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I would like to force other team-members to not work on the master-branch but on a development branch. we have a central git-repository where we push our work into. i would like to know if it's possible to block users from pushing changes to the master-branch but only allow certain users to do so.

I would like to have the following "workflow"

  • development is always only done with a development-branch
  • the release-manager is responsible for the master branch and only he is allowed to merge stuff from a development branch into the master and push it to the master-branch on the central repository to.

Is this possible and how can I achieve this?

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Access control is outsourced from git to the operating system running the server. If you're running your own server, I'd recommend installing gitosis: scie.nti.st/2007/11/14/… – blueberryfields Dec 10 '10 at 23:18
thanks, i'll have a look at gitosis ... – aurora Dec 20 '10 at 10:51
I thought that it is exactly because git is distributed, you don't need to control permissions because no 'shared' repository exists? In other words, any team member working on the project will work on their own copy of the repository, and it's the maintainer that merges branches into a 'master' repository (just a name for it, not to be confused with master branch.) – amn Dec 30 '10 at 13:37
yes, maybe i am still to much into centralized thinking (coming from cvs and svn), but: we have a central repository where every developer can pull from, to get for example the master branch. but i don't want them to push. i think this could be handled different by adding a third repository where only release-manager has access to, but i thought the other way would be more easy to maintain ... – aurora Dec 30 '10 at 16:50
up vote 6 down vote accepted

See man githooks: In the shared repo, you can create a $(git rev-parse --git-dir)/hooks/pre-receive or $(git rev-parse --git-dir)/hooks/update script that verifies what your users are trying to push to which refs. Git comes with a update-paranoid example hook enforcing per-ref ACLs.

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thanks ... the githooks seem to be very powerful. i'll have a look at both gitosis and githooks – aurora Dec 20 '10 at 10:52
Can someone expand on this? I looked at the [update-paranoid](http://git.kernel.org/cgit/git/git.git/tree/contrib/hooks/upd‌​ate-paranoid?id=HEAD) hook, but I'm not sure I understand what the ACL would look like for multiple users. Is it expected that a user would have multiple entries for allowed committers in the form : committer = John Doe <john.doe@example.com>, and this could be used for N users like : ` committer = John Doe <john.doe@example.com> committer = User2 <user2@example.com> committer = User3 <user3@example.com>` ? – blong Mar 4 '14 at 16:44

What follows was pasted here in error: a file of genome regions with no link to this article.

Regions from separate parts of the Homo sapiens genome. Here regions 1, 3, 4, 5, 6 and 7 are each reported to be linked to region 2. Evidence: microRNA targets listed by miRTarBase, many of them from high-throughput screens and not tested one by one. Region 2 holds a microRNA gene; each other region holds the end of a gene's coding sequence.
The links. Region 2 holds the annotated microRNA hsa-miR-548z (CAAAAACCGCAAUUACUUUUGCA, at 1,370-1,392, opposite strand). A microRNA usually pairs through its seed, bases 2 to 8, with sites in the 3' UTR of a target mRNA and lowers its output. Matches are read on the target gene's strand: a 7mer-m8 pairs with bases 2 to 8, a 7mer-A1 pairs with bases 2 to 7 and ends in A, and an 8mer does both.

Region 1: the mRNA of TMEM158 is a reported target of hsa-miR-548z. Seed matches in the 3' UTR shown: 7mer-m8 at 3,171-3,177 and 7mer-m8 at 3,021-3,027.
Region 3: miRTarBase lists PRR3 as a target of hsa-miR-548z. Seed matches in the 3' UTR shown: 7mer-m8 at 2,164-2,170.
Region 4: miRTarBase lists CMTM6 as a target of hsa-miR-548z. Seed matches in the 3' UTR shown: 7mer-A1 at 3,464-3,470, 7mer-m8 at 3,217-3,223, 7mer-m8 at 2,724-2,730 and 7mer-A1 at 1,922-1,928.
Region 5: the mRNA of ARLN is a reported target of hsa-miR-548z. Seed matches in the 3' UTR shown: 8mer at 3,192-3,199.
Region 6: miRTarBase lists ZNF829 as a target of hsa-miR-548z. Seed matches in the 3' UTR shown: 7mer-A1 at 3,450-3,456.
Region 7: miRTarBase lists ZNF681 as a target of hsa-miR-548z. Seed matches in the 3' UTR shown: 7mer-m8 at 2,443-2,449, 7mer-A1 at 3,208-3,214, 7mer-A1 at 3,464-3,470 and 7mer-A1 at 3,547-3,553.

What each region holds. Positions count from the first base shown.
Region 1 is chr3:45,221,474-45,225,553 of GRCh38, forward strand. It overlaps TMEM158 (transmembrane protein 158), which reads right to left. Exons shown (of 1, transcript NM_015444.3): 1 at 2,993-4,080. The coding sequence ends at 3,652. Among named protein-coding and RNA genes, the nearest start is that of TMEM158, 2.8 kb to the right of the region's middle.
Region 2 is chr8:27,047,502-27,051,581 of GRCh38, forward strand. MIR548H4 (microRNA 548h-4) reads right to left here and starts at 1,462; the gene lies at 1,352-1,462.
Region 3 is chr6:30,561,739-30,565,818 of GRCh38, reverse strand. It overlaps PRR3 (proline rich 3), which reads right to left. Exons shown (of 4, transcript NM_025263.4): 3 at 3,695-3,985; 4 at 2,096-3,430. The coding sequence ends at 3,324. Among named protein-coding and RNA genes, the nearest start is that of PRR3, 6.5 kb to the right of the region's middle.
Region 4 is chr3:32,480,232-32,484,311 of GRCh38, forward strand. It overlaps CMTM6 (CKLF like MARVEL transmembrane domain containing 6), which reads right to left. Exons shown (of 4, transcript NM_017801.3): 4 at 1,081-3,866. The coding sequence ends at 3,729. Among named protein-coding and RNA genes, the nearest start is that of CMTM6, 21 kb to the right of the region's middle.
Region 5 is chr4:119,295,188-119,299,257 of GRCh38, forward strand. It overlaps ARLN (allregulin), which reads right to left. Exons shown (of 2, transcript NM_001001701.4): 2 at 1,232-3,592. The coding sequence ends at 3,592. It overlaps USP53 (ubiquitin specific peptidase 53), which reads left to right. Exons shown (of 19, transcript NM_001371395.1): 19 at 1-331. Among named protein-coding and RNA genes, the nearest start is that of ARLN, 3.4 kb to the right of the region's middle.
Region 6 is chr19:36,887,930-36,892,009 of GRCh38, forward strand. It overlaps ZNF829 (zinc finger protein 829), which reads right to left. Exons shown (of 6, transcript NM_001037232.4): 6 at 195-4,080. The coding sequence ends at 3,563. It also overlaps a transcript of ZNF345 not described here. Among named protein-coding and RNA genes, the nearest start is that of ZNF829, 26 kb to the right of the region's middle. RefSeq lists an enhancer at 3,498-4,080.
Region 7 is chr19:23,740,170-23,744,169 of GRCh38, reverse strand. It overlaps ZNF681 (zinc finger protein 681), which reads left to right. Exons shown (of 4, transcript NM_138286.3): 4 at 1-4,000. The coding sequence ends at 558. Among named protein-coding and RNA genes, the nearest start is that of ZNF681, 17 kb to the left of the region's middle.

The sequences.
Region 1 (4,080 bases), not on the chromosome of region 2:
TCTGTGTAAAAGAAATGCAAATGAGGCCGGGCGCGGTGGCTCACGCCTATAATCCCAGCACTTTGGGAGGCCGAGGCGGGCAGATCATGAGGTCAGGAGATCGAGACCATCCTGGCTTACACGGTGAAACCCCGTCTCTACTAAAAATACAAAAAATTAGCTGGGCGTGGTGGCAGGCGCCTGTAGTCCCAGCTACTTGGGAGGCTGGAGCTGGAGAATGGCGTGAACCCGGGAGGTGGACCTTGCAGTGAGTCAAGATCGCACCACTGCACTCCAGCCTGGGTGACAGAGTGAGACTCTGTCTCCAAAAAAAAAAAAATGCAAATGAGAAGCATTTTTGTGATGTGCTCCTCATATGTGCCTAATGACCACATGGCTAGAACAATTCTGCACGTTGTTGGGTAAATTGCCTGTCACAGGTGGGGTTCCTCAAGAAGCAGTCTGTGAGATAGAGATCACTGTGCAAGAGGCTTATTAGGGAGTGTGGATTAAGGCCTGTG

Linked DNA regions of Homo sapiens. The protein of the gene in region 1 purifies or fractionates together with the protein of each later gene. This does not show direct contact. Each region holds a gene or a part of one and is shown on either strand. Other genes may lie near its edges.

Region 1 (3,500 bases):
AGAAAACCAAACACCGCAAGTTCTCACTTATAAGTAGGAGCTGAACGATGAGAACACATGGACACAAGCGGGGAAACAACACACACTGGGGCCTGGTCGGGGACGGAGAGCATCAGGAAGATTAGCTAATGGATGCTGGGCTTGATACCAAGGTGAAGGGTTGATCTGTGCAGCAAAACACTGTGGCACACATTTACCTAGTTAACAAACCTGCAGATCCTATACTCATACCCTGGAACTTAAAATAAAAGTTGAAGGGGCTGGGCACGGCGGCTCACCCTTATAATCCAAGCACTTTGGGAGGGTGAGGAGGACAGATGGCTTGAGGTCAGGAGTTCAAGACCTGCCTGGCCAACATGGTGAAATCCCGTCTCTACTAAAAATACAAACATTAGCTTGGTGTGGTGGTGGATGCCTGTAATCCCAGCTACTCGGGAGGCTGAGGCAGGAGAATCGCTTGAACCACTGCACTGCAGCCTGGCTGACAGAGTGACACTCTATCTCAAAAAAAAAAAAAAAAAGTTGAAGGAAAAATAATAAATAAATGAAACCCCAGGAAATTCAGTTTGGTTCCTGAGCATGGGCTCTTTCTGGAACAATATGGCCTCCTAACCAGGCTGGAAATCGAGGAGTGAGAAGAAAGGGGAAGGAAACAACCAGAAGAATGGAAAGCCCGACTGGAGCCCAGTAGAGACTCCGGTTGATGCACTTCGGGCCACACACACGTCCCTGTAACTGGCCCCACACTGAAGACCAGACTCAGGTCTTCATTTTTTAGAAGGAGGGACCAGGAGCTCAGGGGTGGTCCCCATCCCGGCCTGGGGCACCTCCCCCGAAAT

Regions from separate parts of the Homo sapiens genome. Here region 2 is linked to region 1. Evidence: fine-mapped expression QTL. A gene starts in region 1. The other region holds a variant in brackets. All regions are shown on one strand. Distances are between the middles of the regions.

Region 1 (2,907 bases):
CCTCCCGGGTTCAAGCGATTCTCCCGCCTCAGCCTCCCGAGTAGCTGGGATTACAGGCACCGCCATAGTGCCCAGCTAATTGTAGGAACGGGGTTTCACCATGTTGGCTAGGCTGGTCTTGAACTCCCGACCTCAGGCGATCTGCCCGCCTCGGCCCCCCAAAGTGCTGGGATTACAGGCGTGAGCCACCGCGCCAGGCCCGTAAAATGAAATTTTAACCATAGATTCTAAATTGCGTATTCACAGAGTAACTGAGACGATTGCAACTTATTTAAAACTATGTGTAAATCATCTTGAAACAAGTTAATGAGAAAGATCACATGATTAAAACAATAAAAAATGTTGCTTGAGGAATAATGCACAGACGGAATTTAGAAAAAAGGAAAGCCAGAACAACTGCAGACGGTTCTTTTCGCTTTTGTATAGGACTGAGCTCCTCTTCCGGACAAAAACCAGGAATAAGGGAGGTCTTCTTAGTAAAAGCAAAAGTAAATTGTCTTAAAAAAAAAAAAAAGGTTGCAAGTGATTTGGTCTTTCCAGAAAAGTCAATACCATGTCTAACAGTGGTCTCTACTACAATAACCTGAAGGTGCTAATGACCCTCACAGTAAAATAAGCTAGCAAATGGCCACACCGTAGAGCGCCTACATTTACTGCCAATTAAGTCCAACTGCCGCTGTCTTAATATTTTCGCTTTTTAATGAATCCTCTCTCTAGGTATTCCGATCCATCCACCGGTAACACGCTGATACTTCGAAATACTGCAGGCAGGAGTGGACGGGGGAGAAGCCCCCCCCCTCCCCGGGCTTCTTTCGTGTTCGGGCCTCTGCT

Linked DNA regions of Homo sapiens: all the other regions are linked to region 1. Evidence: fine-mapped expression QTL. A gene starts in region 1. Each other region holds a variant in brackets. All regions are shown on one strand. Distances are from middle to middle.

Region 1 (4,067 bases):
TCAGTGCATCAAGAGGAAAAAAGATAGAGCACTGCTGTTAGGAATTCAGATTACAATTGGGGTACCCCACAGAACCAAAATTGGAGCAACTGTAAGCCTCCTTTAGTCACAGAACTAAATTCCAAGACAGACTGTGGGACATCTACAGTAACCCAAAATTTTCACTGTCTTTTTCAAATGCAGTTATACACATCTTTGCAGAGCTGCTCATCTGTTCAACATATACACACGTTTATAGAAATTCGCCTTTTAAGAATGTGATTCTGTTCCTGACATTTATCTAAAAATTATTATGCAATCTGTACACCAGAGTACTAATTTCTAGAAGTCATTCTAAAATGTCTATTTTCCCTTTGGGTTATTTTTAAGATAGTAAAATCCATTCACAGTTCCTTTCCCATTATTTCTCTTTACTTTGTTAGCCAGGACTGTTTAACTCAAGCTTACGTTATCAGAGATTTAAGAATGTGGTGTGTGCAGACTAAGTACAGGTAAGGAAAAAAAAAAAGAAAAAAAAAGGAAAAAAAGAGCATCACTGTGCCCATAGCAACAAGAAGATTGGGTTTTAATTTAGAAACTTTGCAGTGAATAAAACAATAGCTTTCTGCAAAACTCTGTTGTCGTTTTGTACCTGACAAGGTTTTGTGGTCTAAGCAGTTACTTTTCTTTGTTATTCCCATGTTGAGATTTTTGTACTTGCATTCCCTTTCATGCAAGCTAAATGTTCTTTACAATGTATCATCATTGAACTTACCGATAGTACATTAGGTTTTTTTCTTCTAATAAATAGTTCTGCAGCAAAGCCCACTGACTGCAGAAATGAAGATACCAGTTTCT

@b.long: update-paranoid expects one users/${USER}.acl within the /vcs/acls.git repo (not this repo) for each SSH login; within each, there can be as many committer = lines as desired. But you'll probably want to modify or rewrite the script for your own use. – ephemient Mar 5 '14 at 0:23
@ephemient , I see. So, ${USER} in this case is the git user (the user that own's the repository), right? Are you saying this hook isn't necessarily meant for general purpose use? I was looking for something generic, that would simply allow me to enumerate the users who could commit on the master branch (e.g. git flow), while other branches would retain default configuration. – blong Mar 5 '14 at 14:07
@b.long Suppose there is a setup where I push to me@remote:/srv/git/repo.git and you push to you@remote:/srv/git/repo.git (this is possible with the right permissions and umask even if the repo is owned by somebody else). Then this hook would check with me.acl when I push and you.acl when you push. If everybody pushes as common@remote, then everyone can impersonate anybody else in their commits. This script probably doesn't work out-of-the-box for you (example, it has hard-coded paths) but you can use it as a starting point. – ephemient Mar 5 '14 at 17:00

My low level approach would simply be to let the RM be the only one with SSH keys to push to the repository everyone else use as the master baseline. That way, nobody but the RM can push to master - yet everybody can work since they have their own local development branches and devs can share among themselves the branches they like.

The next step is to make a cooking pot tester for the things that will go into master soon. This pot is normally called next or dev. The idea is, that the more impact a branch has, the longer it cooks before a merge to master. This gives the RM full control over what branches should graduate and still gives everyone a heads-up.

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thanks. i thought about ssh, too and it would be quite easy to setup. but i thought there should be 'better' ways ... ? – aurora Dec 20 '10 at 10:53

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